Circumstances when Adoptions can be Overturned

To overturn or nullify an adoption basically means to undo it, to take the child back out of the custody of the adoptive parents and return him or her to the birth parents.

There is a very strong presumption against doing this.  Courts strongly prefer that once an adoption is finalized, it remain permanently in place.  But there are circumstances in which courts believe that, in the best interests of the child, nullifying the adoption is the lesser of the evils.

Certainly an adoption could be overturned if the adoptive parents are guilty of some sort of gross abuse or neglect.  If there is a significant allegation of that kind, the child would be placed in a foster home or a group home while the matter is investigated.  If the adoptive parents are found to be unfit, then a court could rule in favor of a petitioner seeking to nullify the adoption, thus stripping the adoptive parents of their parental rights.

The most common party that seeks to overturn an adoption is the birth mother.  The grounds are usually that the birth mother now is in a position to care for the child and be a responsible parent.  It may be a health problem has been resolved, her financial situation is much improved, she is no longer incarcerated, she has gotten off drugs, etc., but whatever compelled her to give up her child for adoption has changed.

Even if a court is convinced that the birth mother has indeed turned her life around and is now able to care for her child responsibly, it will still rarely nullify the adoption in this kind of case.  It’s unfortunate, but the turnaround is simply too late.  Again, courts are very reluctant to introduce additional instability and uncertainty into the already difficult and sometimes traumatic circumstances of adoption.  The child—and the adoptive parents for that matter—are entitled to rely on the adoption being permanent, so they can make a life together without wondering when the birth mother might come back to reclaim the child.

The best chance the birth mother has of prevailing is if the adoptive parents join her in telling the court that the child would be better off back with her.  For example, say a mother was unable to care for her child, and her brother and his wife adopted the child, then years later she’s back on her feet and all concerned—the birth mother, the brother and his wife, the child—agree that she should regain parental rights.

But even here it would be far from automatic.  The court would still examine the circumstances very carefully and need to be convinced that granting the petition to nullify the adoption would be in the best interests of the child.

The other approach the birth mother could take would be to claim that her initial consent to the adoption was never valid, because it was made under the influence of fraud or duress.  There would be a high standard of proof here too, though.  An adoption is a long process.  The court would need to be convinced that at no point in that entire process was the birth mother sufficiently free of fraud and duress to make a legally binding decision.  So it would be extraordinary for the birth mother to prevail on these grounds.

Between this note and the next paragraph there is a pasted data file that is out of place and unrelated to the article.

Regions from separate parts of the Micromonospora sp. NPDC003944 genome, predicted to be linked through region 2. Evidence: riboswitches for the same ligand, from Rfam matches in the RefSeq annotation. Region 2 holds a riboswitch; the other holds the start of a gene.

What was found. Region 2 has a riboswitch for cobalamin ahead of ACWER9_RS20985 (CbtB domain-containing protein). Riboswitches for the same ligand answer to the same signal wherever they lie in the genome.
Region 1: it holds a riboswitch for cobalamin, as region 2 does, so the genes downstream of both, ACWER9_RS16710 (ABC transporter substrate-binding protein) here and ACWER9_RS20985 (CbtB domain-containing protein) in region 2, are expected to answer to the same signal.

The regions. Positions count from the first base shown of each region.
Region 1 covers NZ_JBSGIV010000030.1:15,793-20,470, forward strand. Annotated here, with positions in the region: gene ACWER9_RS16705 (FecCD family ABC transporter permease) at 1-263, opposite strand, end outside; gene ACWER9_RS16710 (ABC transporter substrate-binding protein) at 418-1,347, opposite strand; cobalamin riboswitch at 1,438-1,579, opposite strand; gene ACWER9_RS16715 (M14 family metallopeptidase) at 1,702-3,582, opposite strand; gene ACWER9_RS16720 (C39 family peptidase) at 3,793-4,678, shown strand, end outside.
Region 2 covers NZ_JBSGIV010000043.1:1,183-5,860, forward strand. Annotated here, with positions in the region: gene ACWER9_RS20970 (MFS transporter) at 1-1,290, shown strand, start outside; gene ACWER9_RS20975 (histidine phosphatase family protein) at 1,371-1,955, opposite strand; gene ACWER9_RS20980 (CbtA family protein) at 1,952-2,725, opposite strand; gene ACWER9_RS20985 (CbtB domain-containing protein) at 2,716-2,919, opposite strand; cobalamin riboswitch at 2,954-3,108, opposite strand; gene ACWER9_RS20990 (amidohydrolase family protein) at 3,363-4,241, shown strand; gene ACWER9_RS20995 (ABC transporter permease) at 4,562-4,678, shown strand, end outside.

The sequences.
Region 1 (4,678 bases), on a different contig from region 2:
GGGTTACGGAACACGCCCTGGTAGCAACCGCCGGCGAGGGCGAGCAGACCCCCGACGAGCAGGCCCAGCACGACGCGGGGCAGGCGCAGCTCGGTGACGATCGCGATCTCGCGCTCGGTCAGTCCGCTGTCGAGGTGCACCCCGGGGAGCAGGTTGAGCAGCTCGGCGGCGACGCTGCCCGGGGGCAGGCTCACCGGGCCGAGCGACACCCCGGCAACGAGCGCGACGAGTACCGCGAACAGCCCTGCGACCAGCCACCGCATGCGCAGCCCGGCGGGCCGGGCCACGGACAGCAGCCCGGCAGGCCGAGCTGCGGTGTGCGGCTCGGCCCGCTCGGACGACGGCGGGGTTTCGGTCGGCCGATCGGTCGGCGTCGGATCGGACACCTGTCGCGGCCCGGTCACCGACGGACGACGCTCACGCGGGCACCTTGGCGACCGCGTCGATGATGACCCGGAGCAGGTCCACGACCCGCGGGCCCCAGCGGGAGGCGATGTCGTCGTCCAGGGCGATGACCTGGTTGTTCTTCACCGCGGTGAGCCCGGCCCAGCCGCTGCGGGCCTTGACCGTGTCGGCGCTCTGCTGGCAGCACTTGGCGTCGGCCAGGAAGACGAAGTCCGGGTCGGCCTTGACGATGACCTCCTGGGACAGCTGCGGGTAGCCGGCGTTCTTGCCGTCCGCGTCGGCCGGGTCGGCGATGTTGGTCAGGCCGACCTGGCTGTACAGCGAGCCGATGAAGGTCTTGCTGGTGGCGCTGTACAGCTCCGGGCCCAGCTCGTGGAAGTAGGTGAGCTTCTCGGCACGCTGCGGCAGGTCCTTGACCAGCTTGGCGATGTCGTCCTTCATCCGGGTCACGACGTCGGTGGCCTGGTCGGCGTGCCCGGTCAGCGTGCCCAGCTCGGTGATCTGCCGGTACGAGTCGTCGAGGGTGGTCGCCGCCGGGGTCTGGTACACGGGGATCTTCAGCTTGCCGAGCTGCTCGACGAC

There also have been cases where a birth father has materialized after the fact to attempt to nullify an adoption, claiming that he was not informed of the child’s existence until after the adoption was final, and he never voluntarily relinquished any parental rights.  Precisely to reduce the risk of a situation like this, part of the adoption process is to try to locate and identify both biological parents.  So these circumstances would be quite uncommon.  But the birth father has a realistic chance of prevailing in a case like this, because courts prefer a child be under the custody of a biological parent if the person is a fit parent and never knowingly relinquished their parental rights.

Another set of circumstances that could lead to the nullification of an adoption—though again only rarely—would be if the adoptive parents themselves petition for nullification on the grounds that their relationship with the child has gotten so irrevocably bad that they have given up hope, and the child would be better off elsewhere.  The court would urge them as strongly as possible to find some way of working it out among themselves, but in extreme circumstances could accede to the request and return the child to the system to await another adoption.  (Even if the petition is granted, the adoptive parents would remain financially responsible for the child unless and until the child is indeed adopted into another family.)

Occasionally an adult adoptee will seek to have an adoption overturned due to a badly deteriorated relationship with the adoptive parents.  While it may seem to be a purely symbolic thing even if the court grants the petition, since as an adult the person is no longer under the authority of the adoptive parents, sometimes it is motivated by practical considerations, such as the opportunity to inherit from the biological parents.

These are some of the circumstances under which it is at least possible that an adoption will be overturned.  But overturning an adoption on any grounds remains difficult and infrequent.


Ken LaMance, “Can An Adoption Be Reversed After it Has Been Finalized?” Legal Match.

Annette Stierwalt, “How to Get Your Baby Back After Adoption.” Howcast.

James Withers, “How Can an Adoption Be Made Null & Void?” eHow.

“Adoption annulment or revocation.” Law Guru Answers.